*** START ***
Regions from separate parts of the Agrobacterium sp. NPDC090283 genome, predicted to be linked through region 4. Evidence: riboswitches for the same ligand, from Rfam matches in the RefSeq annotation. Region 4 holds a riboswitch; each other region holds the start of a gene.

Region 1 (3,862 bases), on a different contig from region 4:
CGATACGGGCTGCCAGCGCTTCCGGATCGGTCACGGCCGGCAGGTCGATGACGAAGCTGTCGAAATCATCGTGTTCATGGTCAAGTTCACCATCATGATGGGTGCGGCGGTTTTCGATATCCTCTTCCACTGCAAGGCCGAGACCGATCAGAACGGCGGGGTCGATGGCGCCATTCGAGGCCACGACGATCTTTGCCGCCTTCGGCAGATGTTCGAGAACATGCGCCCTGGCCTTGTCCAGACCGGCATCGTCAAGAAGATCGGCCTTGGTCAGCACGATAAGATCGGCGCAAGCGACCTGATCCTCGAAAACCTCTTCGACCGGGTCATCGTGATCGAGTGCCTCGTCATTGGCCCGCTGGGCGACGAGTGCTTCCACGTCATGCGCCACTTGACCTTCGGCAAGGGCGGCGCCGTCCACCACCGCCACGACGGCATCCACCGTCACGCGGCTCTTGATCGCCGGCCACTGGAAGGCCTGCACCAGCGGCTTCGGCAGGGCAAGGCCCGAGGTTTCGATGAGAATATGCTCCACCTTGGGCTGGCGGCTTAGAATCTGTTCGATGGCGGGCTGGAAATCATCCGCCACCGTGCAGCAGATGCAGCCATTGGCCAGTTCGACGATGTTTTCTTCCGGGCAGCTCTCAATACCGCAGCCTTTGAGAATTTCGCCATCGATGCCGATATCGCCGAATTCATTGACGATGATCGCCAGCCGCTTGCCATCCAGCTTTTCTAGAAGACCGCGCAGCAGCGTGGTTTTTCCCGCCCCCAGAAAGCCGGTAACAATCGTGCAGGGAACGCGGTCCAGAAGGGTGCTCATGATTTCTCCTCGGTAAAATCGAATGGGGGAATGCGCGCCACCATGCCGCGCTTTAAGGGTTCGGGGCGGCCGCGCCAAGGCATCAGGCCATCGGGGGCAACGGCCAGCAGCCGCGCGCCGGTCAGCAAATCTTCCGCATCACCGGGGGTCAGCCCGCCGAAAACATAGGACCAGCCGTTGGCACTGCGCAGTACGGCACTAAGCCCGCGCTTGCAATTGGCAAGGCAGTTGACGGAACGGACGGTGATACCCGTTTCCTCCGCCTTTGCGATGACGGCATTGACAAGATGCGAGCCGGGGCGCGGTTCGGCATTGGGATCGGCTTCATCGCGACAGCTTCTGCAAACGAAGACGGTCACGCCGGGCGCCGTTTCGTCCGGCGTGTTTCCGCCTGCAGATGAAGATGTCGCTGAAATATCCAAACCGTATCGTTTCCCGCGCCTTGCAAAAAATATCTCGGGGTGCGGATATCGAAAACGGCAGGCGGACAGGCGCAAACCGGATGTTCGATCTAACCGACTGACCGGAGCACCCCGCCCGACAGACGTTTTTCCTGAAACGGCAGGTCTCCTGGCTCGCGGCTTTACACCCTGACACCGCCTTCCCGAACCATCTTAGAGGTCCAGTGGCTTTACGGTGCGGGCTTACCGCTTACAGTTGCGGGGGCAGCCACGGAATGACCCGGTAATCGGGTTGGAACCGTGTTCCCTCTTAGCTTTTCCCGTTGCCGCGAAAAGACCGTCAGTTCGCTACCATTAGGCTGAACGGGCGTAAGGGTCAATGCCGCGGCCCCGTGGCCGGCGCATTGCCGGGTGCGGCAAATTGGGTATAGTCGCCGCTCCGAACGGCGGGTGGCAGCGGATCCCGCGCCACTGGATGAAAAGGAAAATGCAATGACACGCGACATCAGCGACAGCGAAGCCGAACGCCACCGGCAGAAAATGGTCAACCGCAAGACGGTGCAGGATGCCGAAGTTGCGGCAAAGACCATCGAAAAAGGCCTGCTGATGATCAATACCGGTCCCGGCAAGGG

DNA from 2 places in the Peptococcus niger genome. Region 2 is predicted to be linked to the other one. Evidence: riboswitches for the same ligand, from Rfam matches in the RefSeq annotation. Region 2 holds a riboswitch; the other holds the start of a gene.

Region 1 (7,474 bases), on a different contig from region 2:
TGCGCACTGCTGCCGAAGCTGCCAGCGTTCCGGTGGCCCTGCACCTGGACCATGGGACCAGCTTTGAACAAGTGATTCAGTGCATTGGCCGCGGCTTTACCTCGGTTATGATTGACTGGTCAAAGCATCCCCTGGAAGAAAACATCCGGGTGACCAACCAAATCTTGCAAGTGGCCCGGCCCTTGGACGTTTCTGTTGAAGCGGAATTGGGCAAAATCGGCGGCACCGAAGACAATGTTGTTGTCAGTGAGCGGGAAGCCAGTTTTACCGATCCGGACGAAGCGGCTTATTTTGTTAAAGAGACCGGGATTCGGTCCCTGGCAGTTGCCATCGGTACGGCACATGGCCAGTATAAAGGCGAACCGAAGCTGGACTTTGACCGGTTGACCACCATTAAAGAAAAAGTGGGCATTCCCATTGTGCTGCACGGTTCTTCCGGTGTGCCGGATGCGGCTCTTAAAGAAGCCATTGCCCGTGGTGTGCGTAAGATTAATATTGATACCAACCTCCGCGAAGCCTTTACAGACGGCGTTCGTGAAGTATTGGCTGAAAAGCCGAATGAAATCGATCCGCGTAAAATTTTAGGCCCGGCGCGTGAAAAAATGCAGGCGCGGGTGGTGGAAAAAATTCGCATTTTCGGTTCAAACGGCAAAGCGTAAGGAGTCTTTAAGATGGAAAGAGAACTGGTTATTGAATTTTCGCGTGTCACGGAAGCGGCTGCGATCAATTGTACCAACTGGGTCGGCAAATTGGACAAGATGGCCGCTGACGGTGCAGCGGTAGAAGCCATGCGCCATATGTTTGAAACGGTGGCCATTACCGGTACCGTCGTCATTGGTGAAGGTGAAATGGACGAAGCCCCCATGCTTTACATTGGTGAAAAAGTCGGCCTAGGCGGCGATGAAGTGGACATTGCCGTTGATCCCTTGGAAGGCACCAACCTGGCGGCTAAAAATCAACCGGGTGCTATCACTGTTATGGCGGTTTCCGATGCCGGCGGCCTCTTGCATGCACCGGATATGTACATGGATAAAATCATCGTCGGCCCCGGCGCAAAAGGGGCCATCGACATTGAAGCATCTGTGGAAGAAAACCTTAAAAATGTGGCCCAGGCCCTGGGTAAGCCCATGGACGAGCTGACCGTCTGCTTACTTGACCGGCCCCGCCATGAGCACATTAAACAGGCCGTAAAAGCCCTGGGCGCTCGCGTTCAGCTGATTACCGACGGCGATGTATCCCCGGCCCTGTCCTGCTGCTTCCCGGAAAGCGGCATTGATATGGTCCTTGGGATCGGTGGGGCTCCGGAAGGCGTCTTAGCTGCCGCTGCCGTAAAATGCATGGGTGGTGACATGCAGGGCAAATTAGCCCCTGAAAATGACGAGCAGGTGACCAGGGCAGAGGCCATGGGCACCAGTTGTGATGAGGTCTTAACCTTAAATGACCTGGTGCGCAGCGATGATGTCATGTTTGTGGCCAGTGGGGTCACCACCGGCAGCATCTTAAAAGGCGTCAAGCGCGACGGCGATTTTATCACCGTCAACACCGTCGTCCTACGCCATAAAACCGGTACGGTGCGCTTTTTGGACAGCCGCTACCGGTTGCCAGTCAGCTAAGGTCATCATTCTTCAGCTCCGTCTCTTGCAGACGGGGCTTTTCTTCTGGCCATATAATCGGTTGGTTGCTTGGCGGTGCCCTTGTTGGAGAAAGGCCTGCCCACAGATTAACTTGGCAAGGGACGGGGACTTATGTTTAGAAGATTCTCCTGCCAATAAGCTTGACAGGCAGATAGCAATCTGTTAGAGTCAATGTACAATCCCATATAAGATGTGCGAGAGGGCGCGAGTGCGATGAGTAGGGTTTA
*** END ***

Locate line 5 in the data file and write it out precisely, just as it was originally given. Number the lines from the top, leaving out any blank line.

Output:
Region 1 (7,474 bases), on a different contig from region 2: